Constable: McHenry artist finds his medium in TV's 'Halloween Wars'
An artist from the get-go, Chris Larsen took a while to find the perfect medium for his creative impulses.
"I was always into drawing," says Larsen, 36, who grew up in Lake Bluff, lives in McHenry and makes his living as the sober-living director for New Directions Addiction Recovery Services in Crystal Lake. "I went to film school at Columbia College. I was a tattoo apprentice briefly. I taught third grade in Waukegan."
"Pumpkins were the only thing that stuck. I've always loved Halloween and saw what people were doing with pumpkins, and decided I'd give that a shot," says Larsen, who uses tools made for sculpting clay, a few knives and a vegetable peeler. "That was the first time I saw someone sculpt a pumpkin. I never even thought that was possible."
Now, Larsen is pushing the boundaries of pumpkin possibilities as the pumpkin-carver on team "Burned at the Cake," competing for $50,000 in prize money on "Halloween Wars," which airs at 8 Sunday on the Food Network with a new episode titled "The Swarm."
Larsen, New York cake-maker Brenda Villacorta, and California sugar artist Julian Perrigo-Jimenez Julian won the spine-chiller challenge on this season's first episode with their elaborate "Trapped in a Nightmare" creation, in which a little girl comes to her mother's bed for comfort and discovers the mom is a demon and a multi-armed monster is reaching for her from under the bed.
"The first hour, I've got to get the giant head done, and the next two hours, I'm working on the tentacles," Larsen remembers. The judges rewarded his work.
"Your cake and pumpkin details were as pristine as they were scary," host Jonathan Bennett told the team.
Larsen spent nearly two weeks in Los Angeles last fall filming the episodes running now. He is sworn to secrecy about his fate but still has a hard time believing he's on the show.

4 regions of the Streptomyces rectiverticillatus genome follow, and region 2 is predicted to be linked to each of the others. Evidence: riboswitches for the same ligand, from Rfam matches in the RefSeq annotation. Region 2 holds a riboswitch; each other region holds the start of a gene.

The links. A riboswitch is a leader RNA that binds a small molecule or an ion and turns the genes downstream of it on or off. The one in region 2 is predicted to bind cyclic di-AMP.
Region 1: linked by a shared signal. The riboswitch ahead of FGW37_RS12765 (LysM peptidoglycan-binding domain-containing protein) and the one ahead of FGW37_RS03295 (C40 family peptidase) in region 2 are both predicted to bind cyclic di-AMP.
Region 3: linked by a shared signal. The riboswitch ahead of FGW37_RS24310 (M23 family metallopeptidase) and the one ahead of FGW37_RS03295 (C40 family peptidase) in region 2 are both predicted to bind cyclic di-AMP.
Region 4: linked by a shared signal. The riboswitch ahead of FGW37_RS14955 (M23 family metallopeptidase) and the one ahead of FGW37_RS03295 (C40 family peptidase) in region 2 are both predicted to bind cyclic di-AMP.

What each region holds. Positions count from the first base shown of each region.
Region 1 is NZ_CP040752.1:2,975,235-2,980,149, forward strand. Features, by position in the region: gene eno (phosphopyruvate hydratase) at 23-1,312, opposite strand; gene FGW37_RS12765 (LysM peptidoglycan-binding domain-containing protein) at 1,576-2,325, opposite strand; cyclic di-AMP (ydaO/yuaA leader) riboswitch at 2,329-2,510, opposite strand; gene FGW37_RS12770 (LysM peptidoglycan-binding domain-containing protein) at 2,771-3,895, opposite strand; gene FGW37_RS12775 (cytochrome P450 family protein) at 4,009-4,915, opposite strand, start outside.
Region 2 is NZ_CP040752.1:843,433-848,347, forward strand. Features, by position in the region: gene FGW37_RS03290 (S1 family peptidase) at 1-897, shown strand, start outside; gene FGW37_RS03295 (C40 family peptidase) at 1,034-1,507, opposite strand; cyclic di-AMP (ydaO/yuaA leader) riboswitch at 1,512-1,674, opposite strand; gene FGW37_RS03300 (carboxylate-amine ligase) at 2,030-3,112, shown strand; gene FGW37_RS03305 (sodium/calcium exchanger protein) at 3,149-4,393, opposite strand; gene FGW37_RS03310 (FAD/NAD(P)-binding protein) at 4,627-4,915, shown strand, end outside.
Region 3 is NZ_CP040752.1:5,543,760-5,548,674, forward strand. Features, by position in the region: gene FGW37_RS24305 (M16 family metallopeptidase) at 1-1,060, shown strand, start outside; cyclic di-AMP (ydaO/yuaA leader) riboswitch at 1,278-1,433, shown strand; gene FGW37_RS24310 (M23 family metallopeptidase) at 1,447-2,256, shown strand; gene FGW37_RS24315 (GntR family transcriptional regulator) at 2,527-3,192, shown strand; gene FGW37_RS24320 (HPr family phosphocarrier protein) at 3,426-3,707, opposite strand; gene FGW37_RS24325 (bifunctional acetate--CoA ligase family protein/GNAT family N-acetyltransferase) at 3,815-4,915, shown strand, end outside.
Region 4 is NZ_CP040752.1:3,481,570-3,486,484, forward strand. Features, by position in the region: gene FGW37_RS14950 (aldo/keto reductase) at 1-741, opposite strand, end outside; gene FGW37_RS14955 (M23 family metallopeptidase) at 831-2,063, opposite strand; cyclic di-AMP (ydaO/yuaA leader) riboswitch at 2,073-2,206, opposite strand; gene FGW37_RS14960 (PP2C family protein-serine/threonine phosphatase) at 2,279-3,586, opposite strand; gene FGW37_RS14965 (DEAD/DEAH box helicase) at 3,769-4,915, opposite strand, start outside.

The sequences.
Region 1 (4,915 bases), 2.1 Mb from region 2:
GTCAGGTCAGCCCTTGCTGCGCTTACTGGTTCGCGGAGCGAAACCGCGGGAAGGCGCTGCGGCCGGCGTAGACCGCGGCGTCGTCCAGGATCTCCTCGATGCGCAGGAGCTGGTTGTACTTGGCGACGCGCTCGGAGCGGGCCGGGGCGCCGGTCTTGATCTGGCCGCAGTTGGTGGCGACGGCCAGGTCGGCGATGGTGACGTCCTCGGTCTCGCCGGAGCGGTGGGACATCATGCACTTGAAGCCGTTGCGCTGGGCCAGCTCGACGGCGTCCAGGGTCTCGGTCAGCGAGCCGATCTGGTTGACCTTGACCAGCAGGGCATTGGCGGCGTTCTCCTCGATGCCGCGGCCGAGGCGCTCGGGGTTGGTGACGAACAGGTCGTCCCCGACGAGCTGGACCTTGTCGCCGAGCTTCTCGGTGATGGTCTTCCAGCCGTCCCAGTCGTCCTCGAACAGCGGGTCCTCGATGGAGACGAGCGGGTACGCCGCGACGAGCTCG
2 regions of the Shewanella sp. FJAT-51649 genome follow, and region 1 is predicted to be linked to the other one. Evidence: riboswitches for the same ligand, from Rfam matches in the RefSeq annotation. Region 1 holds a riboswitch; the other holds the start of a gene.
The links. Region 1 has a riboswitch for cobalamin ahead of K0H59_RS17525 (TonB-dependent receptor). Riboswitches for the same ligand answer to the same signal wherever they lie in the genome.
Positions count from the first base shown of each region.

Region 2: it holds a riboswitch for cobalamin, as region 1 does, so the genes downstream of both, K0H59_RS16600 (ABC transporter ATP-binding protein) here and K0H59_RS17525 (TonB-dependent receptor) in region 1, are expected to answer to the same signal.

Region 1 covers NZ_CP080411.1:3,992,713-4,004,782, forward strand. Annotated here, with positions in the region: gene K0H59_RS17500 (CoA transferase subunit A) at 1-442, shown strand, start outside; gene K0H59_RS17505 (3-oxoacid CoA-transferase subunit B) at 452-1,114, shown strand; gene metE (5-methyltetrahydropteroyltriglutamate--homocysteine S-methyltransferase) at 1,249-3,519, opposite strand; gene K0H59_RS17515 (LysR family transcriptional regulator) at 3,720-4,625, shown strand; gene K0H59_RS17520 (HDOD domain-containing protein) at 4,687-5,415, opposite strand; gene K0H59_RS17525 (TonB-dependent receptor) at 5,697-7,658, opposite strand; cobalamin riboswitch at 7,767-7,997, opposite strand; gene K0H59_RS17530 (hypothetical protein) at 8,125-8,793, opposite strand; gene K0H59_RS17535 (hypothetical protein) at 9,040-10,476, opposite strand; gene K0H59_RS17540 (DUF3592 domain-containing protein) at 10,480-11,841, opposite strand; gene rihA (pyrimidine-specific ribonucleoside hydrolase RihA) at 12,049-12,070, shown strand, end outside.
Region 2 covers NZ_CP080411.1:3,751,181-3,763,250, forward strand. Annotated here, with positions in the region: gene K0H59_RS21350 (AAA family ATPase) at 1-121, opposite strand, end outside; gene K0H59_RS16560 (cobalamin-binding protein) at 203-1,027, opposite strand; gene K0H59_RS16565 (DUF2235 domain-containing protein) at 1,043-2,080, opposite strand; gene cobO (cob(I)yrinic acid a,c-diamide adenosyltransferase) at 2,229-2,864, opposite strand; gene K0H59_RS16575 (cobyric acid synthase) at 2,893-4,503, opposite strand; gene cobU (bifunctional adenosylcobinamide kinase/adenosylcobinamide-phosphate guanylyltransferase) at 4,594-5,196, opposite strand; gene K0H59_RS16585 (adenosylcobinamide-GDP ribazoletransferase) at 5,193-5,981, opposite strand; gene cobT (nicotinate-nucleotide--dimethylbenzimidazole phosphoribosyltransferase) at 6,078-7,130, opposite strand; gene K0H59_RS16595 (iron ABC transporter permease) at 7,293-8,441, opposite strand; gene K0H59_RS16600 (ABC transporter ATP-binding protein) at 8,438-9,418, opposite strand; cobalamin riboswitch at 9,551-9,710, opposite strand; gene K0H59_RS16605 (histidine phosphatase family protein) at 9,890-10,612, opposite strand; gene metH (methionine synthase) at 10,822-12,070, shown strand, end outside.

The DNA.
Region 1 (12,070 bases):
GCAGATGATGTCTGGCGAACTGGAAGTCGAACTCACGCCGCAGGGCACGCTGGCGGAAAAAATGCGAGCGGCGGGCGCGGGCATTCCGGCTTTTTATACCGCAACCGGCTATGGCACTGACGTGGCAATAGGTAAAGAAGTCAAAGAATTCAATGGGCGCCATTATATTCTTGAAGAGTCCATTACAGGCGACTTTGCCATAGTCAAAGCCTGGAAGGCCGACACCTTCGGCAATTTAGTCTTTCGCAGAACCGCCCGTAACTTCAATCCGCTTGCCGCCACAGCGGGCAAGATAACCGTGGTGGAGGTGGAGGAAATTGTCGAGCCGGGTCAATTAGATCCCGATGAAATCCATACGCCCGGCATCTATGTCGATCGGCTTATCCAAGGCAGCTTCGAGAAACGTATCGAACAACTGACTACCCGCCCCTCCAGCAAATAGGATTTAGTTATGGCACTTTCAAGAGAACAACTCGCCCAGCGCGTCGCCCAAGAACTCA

"I'm winning a challenge on the show that inspired me to carve pumpkins," Larsen says, adding that his fiancee Elizabeth Rowader, an artist who paints, urged him to take a shot. "For a few years, friends and family would try to get me to audition, and I never thought I was good enough. But my goal was always to be on that show."
He's busy all October at festivals, where he carves as the Pumpkin Butcher. He's one of the featured carvers in Night of 1,000 Jack-o'-Lanterns, which begins Wednesday at the Chicago Botanic Garden in Glencoe, and Oct. 25 at Halloween Hoopla in Deerfield. He also does private parties booked through his pumpkinbutcher Facebook and Instagram sites and at firstname.lastname@example.org, with a small pumpkin carving starting at about $200.
"This is pretty insane," says 10-year-old Max Ferrazza of Arlington Heights, as he and his sister, Lizzie, 16, check out Larsen's carving display at last weekend's Autumn Harvest at North School Park in Arlington Heights.
"Whoa! How do you do that?" gushes Anna Schumacher, 9, who stops by Larsen's display with her mother, Karen.
Larsen first learned to etch pumpkins by gently shaving away outer layers so light would shine through his designs. That gave him the confidence to sculpt.
"Pumpkins are completely subtractive. You can only take away. So if you do make a mistake, you need to be clever. You can't just plop more clay on it," Larsen says. "Things like zombies are easy to carve because they are so forgiving. You can make a mistake look like a wound."
By 2014, he had learned the essentials.
"I look for a pumpkin that is heavy for its size and has a thick green stem. I prefer tall pumpkins," Larsen says. "I want to do Halloween stuff, not cute puppies and kittens. I want to do monsters. I've always loved monsters and horror movies."
His arms boast tattoos of movie moments, from an appendage of "Edward Scissorhands" to the flux capacitor time-travel technology from "Back to the Future." Being on a popular TV show gets him recognized at times and makes him nervous.
"I might have less than an hour to do something I'd spend three or hour hours on at home," Larsen says. "There's always drama. It's a high-stress environment with people you don't know. Everyone's got their own ego because we're all artists and have our own ideas on how things should go. One of the keys is learning to work together."
He does that in his professional life working with people trying to end opioid use, alcohol abuse and other addictions. He hosted a viewing party for the first episode of this season's "Halloween Wars" at The Other Side, a sober bar run by New Directions. Art can be therapy.
"When I am carving pumpkins, everything falls away. It's a good Zen thing for a few hours," Larsen says, noting his art has a shelf life of just a few days. "You can pickle it, but that's smelly and gross and expensive. You take a few good pictures. That's the best way to preserve them."
October is his time. "If I could do this 12 months a year, I'd make a killing," Larsen says. He'll miss it when pumpkin season ends.
"Sometimes, in the off-season," Larsen says softly, "I carve potatoes just for practice."